Why so many bidders for the Dodgers?

In case you haven't heard, billionaire Tom Barrack of Colony Capital is interested, reports the LAT. There's also Stan Gold paired with the Disney family, Rick Caruso paired with Joe Torre, Magic Johnson paired with a major investment firm, hedge fund billionaire Steven Cohen, former owner Peter O'Malley, and a bunch of others - including, perhaps, several parties who have chosen to remain in the shadows (this is a private bidding, after all). The sizable interest is quite a contrast to the last time the Dodgers were on the block in 2004 and Baseball Commissioner Bud Selig was stuck with Frank McCourt, who, as you'll recall, put up little or no money for the team. So why the change? There's no ready made answer, but among the possibilities:

--The Dodgers are a pricier property: Back in 2004, the franchise was valued at $399 million, according to Forbes; last year, the figure was $800 million, and after the sale it will almost certainly be north of $1 billion.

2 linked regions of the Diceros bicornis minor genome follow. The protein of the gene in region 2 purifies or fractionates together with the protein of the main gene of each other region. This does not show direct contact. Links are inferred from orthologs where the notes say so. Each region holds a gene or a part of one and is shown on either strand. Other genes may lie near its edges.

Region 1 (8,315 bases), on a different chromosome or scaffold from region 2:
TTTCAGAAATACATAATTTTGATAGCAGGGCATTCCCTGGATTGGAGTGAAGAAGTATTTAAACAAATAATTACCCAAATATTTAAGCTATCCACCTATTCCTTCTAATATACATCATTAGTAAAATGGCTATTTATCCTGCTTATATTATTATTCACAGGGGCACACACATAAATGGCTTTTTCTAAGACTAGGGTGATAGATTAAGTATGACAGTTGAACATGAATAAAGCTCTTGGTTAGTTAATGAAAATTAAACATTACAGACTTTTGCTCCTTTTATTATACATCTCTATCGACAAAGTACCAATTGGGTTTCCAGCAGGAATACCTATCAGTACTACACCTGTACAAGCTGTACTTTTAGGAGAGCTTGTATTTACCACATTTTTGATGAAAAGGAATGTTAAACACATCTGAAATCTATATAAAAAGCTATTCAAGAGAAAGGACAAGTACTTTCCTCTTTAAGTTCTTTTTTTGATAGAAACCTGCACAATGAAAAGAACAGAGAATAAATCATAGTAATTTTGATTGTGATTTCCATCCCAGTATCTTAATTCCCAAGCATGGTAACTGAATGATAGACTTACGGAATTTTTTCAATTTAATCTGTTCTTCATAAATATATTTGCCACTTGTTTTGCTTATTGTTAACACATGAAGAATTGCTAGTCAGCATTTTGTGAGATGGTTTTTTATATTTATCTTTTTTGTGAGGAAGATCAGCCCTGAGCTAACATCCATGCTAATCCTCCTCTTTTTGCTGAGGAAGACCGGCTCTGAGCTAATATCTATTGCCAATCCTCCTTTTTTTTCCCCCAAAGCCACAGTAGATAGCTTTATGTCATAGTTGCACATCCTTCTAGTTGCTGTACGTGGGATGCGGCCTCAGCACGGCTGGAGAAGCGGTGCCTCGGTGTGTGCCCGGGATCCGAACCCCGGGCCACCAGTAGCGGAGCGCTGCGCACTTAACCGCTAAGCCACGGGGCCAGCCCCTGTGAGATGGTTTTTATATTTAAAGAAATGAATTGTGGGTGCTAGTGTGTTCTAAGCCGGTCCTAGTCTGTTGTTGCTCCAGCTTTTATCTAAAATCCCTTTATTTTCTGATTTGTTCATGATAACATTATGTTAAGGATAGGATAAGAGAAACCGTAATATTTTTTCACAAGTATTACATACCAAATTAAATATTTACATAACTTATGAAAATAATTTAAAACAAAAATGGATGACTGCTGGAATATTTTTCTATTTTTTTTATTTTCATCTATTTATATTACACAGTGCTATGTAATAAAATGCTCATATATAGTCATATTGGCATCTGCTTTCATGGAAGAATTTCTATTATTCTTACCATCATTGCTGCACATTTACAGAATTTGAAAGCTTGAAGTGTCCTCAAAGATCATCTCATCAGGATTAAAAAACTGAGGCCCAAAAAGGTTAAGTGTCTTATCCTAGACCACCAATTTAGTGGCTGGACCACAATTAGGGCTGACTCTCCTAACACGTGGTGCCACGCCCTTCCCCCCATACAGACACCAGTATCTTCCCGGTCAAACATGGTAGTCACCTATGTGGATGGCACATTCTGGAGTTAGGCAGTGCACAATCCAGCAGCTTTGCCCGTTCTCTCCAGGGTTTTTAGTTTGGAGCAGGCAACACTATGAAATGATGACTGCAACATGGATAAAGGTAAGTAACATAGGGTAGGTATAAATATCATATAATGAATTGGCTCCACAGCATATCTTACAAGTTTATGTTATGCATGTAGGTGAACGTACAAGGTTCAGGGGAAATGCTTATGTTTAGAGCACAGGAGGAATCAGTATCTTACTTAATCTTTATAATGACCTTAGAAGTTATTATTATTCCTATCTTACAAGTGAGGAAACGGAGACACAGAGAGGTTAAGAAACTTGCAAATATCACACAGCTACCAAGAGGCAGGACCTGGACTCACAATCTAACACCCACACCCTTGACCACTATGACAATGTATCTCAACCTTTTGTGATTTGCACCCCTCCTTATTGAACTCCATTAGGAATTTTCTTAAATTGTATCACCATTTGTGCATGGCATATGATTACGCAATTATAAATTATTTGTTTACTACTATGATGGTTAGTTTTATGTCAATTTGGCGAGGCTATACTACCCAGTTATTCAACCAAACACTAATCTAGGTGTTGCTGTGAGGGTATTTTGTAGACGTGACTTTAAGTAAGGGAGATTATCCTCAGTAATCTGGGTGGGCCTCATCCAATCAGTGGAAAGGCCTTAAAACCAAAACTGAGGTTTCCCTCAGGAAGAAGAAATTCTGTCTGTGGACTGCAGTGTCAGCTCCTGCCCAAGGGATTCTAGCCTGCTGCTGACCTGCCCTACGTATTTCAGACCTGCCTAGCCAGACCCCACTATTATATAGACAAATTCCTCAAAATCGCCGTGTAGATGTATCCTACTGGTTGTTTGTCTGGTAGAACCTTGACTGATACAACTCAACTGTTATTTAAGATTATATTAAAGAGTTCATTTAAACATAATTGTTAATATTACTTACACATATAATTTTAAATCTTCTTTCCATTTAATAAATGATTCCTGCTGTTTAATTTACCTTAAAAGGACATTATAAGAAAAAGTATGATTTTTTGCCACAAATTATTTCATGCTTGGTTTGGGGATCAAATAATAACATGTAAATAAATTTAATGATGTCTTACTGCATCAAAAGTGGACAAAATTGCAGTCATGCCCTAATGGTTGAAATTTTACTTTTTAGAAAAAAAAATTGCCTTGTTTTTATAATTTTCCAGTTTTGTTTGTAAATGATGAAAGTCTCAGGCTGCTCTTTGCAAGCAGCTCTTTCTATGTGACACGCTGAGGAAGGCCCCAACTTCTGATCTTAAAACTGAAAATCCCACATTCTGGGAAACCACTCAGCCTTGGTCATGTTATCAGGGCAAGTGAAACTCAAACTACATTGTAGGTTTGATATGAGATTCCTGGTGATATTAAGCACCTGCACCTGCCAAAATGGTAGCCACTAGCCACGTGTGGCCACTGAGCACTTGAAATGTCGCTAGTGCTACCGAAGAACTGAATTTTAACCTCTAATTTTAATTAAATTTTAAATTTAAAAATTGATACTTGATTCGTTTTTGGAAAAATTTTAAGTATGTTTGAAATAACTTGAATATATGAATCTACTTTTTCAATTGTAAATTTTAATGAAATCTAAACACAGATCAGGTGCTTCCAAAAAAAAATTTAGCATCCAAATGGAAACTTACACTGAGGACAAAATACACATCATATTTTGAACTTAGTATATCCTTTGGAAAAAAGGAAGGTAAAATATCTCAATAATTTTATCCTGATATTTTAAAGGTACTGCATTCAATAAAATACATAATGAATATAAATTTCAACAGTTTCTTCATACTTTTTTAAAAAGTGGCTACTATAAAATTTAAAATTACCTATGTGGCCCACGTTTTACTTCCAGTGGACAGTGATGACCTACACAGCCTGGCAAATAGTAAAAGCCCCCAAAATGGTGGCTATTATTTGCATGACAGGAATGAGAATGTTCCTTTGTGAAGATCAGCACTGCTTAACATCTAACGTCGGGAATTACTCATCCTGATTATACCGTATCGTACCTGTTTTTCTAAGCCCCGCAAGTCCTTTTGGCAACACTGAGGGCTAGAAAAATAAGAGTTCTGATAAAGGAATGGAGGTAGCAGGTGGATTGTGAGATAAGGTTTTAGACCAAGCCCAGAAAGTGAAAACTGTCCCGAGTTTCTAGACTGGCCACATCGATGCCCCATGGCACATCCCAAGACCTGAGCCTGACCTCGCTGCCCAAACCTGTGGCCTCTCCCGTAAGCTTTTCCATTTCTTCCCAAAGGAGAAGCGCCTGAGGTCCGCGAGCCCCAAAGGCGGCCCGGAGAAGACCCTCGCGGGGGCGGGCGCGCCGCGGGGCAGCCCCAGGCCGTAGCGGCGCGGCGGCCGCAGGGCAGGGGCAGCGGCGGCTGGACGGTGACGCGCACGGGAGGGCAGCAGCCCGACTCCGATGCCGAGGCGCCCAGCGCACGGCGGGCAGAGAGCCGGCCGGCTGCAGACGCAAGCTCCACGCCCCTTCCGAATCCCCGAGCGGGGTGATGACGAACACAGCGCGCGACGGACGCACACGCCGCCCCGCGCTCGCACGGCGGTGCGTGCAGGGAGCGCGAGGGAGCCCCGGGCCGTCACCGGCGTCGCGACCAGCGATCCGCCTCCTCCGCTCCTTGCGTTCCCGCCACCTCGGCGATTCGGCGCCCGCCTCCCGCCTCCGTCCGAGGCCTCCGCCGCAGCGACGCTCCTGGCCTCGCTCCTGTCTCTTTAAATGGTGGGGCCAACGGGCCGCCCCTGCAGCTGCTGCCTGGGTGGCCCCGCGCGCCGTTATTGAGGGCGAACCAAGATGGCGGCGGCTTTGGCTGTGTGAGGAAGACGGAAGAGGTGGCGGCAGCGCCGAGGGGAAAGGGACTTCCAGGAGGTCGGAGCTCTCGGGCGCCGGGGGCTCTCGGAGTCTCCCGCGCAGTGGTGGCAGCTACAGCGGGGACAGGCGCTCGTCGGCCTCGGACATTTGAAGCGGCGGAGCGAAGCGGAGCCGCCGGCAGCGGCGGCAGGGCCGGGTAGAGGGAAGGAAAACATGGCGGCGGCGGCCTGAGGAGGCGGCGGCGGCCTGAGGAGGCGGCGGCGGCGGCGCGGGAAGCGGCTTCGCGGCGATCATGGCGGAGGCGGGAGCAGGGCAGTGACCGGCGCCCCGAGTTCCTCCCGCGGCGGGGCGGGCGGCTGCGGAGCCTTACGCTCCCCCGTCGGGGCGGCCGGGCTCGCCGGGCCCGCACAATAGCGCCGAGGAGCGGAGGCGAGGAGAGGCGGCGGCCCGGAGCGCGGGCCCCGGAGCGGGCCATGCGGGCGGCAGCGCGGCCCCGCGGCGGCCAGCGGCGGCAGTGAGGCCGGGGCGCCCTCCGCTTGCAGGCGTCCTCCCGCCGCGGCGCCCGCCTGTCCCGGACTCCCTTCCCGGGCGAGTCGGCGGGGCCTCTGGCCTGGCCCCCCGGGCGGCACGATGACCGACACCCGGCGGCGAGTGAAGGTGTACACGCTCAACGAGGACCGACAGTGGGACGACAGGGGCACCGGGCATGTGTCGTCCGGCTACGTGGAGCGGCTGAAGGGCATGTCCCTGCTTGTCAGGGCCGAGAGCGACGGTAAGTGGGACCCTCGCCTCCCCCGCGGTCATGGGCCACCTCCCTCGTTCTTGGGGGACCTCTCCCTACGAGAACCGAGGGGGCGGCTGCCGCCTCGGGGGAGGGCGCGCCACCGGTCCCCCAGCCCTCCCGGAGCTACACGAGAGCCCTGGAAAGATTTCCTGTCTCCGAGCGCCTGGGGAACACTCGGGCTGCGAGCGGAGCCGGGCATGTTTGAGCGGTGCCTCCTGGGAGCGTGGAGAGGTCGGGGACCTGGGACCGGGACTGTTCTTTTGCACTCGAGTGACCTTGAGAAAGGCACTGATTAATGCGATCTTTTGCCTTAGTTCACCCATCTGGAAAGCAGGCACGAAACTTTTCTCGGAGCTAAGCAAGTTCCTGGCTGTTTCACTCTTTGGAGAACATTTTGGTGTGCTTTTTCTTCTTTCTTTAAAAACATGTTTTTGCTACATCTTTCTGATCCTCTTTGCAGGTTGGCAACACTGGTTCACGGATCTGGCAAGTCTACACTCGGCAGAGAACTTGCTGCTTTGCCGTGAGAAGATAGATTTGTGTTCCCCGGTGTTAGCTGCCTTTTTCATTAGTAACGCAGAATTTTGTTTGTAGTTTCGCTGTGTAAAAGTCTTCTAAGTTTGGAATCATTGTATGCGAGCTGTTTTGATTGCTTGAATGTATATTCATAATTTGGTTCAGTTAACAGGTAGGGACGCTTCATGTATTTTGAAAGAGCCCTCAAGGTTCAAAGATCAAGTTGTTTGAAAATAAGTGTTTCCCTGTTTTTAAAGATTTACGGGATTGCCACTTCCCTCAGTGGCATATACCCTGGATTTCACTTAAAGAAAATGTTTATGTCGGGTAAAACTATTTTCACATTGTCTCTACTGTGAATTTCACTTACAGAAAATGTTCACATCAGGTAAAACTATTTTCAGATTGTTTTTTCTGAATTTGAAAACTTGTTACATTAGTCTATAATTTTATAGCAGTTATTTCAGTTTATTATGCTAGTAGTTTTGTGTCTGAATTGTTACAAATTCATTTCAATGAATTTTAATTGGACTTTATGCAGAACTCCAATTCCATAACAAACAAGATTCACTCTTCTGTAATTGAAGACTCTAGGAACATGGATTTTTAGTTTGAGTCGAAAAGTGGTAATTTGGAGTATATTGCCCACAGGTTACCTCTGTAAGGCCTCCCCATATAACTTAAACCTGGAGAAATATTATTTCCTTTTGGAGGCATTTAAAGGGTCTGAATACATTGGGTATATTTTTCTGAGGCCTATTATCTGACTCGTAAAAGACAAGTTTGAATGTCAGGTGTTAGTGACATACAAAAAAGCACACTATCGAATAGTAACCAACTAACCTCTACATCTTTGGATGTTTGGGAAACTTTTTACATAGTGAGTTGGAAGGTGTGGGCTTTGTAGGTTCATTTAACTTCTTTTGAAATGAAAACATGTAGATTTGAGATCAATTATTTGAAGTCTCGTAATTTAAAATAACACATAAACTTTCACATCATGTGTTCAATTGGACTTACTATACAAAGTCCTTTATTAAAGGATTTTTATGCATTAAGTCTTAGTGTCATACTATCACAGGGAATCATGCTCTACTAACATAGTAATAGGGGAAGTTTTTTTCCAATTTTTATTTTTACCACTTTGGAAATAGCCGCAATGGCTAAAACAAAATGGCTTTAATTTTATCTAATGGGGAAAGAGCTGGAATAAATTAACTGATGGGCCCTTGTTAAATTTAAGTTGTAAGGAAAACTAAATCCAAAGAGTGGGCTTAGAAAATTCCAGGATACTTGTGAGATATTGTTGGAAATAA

--Financials are better: Yes, there's all that McCourt-related debt, but the baseball business makes a bunch of money.

--TV rights: Big-market teams have been cleaning up in recent years, and the L.A. market is considered especially lucrative. That's why Fox and Time Warner Cable are likely to duke it out later this year.

--Money on the sidelines: Rich guys are sitting on buckets of cash these days, so why not take a chance on a pro team?

--Bud Selig's non-involvement: Total speculation on my part, but it's worth noting that as part of the deal cut with McCourt, the baseball commissioner will not oversee the auction process - and Selig has been known to manipulate franchise sales. With McCourt, the bidding is likely to be straight forward. In other words, the highest price wins.

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Mark Lacter
Mark Lacter created the LA Biz Observed blog in 2006. He posted until the day before his death on Nov. 13, 2013.
Mark Lacter, business writer and editor was 59
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